A historic drought that began in late 2020 and is forecast to continue for the foreseeable future has put 22 million people in southern Ethiopia, northern Kenya, and Somalia in danger of starvation. This drought is projected to continue over the next few months. Since the beginning of 2022, when there were 13 million people in the Horn of Africa who were under the threat of starvation, this number has nearly doubled.
According to the United Nations, in this region, where the majority of people make their living from agriculture and livestock, almost 5.6 million people in Somalia, 12 million people in Ethiopia, and 4.3 million people in Kenya are now considered to be “acutely food insecure.” According to the most recent data that was released on January 23 by the World Food Programme (WFP), more than 1.7 million people have fled their homes in search of food and water.
One of the areas that is being affected by climate change the most severely is the Horn of Africa. According to data from the Climate Hazards Centre, a reference group that involves academics and the Famine Early Warning Systems Network, eight of the 13 rainfall seasons have been below normal since the year 2016. Since late 2020, there has been a string of five unsuccessful rainy seasons, making this the first time in at least 40 years that this has happened. This has contributed to the current drought. Despite this, there has been no formal declaration of famine as of yet.
Two consecutive years of inadequate rainfall contributed to the most recent famine in the region, which occurred in 2011 and claimed the lives of 260,000 people, half of whom were children under the age of six in the country of Somalia. Crops that were previously destroyed by a plague of locusts have been wiped out over the Horn of Africa, and cattle that were desperately in need of water and grazing have been reduced in number. In November, the United Nations Office for the Coordination of Humanitarian Affairs (OCHA) reported that the deaths of more than 9.5 million heads of livestock had occurred.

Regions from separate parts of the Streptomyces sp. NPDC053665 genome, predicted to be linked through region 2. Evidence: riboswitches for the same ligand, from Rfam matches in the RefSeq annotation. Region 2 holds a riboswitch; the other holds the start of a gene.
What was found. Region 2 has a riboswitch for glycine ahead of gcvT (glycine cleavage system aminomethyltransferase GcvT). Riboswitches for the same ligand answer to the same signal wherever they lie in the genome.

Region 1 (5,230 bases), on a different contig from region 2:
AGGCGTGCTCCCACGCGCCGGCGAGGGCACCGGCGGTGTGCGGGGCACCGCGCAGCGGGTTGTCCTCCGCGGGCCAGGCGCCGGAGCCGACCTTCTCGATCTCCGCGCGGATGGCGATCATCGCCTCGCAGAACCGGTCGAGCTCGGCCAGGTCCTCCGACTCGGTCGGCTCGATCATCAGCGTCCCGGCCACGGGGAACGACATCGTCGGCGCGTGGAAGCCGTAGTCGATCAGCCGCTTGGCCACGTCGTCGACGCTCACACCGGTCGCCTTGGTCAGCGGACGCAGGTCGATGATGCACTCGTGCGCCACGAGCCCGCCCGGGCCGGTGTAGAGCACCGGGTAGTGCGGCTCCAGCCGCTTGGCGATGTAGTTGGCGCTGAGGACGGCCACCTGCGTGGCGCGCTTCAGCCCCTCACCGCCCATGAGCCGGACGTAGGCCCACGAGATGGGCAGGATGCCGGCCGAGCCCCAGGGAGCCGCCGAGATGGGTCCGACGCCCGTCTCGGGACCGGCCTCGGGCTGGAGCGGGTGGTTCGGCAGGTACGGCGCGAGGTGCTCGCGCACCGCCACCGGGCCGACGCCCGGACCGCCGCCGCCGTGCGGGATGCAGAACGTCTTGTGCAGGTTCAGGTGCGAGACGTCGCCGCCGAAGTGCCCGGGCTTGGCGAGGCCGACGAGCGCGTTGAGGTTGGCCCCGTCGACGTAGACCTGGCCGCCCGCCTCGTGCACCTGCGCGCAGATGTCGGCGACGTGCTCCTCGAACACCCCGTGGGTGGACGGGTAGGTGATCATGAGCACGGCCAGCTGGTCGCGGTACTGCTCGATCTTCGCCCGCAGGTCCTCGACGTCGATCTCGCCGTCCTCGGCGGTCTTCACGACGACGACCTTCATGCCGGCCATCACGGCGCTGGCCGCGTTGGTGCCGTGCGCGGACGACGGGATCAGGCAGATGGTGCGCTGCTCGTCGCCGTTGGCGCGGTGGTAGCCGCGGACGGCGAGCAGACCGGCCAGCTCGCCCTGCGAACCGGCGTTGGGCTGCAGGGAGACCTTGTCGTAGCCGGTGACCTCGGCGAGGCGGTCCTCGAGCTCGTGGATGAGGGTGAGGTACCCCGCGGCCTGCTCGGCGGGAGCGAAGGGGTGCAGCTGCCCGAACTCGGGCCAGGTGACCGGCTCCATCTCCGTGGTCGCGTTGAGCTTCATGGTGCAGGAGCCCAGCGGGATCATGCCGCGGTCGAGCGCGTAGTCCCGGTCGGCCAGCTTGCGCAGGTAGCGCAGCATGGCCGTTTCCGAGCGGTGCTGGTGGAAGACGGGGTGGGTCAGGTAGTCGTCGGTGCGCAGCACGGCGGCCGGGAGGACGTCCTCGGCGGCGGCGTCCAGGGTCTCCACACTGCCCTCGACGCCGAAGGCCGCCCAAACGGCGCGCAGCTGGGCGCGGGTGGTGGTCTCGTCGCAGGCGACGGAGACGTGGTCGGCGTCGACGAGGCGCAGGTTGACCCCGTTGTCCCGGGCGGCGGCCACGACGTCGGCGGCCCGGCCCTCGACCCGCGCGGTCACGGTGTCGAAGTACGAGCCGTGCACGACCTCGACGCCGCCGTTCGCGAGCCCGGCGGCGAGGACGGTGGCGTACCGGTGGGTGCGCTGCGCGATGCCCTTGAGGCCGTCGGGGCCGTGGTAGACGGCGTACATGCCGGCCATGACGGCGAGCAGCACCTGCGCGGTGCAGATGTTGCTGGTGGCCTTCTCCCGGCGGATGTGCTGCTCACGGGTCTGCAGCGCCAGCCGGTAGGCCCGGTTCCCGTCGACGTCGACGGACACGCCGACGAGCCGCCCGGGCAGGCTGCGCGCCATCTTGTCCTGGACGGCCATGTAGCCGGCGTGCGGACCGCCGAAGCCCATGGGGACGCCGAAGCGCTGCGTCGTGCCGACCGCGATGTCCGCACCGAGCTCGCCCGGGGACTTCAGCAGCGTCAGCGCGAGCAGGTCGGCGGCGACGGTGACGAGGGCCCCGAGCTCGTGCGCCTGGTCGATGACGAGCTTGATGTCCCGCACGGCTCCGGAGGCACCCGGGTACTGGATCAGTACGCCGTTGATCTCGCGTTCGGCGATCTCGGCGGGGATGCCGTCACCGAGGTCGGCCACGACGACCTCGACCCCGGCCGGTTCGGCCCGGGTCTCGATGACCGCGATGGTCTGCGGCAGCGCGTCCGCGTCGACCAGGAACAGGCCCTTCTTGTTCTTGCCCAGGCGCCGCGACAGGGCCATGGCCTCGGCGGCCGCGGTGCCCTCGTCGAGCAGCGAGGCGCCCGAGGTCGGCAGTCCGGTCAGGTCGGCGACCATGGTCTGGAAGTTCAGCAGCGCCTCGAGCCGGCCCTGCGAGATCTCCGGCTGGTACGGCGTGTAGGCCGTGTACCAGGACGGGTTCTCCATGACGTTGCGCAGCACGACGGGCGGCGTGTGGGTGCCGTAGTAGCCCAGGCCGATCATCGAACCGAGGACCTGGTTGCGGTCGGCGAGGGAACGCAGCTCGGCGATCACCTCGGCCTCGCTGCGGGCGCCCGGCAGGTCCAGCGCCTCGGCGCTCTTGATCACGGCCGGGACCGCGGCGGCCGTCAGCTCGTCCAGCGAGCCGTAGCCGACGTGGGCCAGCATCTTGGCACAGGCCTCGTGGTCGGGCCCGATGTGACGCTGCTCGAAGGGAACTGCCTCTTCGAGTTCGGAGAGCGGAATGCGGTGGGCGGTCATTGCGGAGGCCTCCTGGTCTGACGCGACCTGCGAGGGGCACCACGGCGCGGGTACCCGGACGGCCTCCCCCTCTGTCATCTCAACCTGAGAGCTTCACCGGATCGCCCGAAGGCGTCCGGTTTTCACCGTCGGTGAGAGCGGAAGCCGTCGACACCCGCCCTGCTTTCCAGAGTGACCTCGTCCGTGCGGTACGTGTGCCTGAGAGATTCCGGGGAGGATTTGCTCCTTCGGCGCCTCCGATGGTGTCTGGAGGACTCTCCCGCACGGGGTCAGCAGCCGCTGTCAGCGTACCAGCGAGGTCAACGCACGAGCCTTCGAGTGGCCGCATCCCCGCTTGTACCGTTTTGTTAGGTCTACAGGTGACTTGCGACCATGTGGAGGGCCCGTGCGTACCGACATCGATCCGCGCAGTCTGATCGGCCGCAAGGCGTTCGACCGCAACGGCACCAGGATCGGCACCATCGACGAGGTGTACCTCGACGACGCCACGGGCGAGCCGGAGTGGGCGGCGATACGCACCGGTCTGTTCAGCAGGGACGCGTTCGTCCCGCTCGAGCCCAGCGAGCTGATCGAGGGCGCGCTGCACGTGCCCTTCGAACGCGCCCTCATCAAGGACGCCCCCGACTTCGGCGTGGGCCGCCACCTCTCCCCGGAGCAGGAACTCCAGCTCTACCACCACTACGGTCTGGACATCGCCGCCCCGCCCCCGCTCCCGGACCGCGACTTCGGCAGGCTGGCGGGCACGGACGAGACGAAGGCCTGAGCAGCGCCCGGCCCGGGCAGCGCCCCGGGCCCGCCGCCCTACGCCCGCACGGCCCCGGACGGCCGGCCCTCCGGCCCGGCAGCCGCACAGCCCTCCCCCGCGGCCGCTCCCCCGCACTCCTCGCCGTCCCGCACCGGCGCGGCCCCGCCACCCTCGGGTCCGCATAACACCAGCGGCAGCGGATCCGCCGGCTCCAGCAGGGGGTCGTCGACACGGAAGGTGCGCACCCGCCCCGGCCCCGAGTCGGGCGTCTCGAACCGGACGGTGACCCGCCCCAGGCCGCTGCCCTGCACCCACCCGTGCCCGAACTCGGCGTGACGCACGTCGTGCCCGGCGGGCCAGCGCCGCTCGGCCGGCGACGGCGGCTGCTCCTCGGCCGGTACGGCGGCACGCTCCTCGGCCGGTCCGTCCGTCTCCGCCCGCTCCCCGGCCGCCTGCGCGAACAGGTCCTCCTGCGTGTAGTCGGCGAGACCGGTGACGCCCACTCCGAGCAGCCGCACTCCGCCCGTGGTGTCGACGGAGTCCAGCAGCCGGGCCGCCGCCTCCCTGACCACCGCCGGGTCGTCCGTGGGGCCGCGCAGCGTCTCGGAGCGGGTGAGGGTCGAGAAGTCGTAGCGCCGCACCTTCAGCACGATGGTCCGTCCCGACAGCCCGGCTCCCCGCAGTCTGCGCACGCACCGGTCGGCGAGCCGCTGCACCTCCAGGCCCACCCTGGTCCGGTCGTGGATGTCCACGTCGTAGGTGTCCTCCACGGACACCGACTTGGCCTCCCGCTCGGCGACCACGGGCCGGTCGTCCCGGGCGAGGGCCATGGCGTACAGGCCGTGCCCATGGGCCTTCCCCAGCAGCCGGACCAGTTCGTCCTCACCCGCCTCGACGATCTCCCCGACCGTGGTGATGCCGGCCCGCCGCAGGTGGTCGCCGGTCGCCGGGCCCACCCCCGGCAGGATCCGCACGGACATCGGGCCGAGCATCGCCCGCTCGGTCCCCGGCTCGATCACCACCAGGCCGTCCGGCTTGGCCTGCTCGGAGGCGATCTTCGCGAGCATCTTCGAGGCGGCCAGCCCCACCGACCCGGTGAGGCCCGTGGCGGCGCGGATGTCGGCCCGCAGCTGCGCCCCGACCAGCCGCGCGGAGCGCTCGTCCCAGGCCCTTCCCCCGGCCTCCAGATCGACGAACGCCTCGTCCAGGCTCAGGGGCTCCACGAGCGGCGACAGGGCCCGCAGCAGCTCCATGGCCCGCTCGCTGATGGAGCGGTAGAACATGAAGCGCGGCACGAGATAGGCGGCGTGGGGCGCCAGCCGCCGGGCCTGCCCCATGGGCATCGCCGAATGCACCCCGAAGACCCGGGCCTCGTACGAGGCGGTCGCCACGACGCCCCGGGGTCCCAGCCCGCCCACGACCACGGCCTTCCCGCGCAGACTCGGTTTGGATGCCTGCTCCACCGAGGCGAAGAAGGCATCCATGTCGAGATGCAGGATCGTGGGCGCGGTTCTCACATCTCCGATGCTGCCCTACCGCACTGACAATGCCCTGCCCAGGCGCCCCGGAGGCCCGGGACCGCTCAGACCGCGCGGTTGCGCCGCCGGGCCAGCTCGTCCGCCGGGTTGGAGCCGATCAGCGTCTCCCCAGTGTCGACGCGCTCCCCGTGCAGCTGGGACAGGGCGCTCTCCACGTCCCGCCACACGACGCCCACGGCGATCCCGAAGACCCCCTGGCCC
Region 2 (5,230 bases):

This issue has been made worse by the effects of the war in Ukraine, which have led to an increase in the price of grain and fuel as well as the diversion of a significant amount of funding intended for humanitarian assistance. Humanitarian organizations are warning that the situation could worsen in the coming months with a sixth rainy season from March to May that is also expected to be below average.
More than half of Somalia’s population, or 7.85 million people, has been impacted by this drought, making it the country that has been hit the most by the drought. Due in large part to a last-minute money mobilization in late 2022, the criteria that must be crossed before an official declaration of famine can be made have not yet been crossed.
But if there isn’t a bigger response from the humanitarian community, “a famine is expected to occur between April and June 2023 in southern Somalia among agro-pastoralist populations in Baidoa and Burhakaba districts and among displaced populations in Baidoa town and Mogadishu,” Ocha warned in December. This would affect people who have been forced to leave their homes.
According to Ocha’s projections, the number of people who are currently experiencing a food “disaster,” the final step before famine according to international terminology, is predicted to climb from 214,000 to 727,000 by the middle of 2023. Nearly two million children across the Horn of Africa are in need of immediate treatment for severe acute malnutrition, which is the worst type of hunger, according to UNICEF.
The United Nations Children’s Fund (UNICEF) said in September that it estimated 730 children had died at Somalia’s feeding centers between January and July of 2022, a number that it deemed likely to be an underestimate. Because they often don’t have clean water, milk, or food, and because they often live in dirty places, the youngest children are much weaker, their bodies are more likely to get sick, and their growth is changed in a way that will last for a long time.
2.7 million Children have dropped out of school because they have been forced to leave their homes along with their families or because they are being sent every day to look for food. Another 4 million children are in danger of dropping out of school.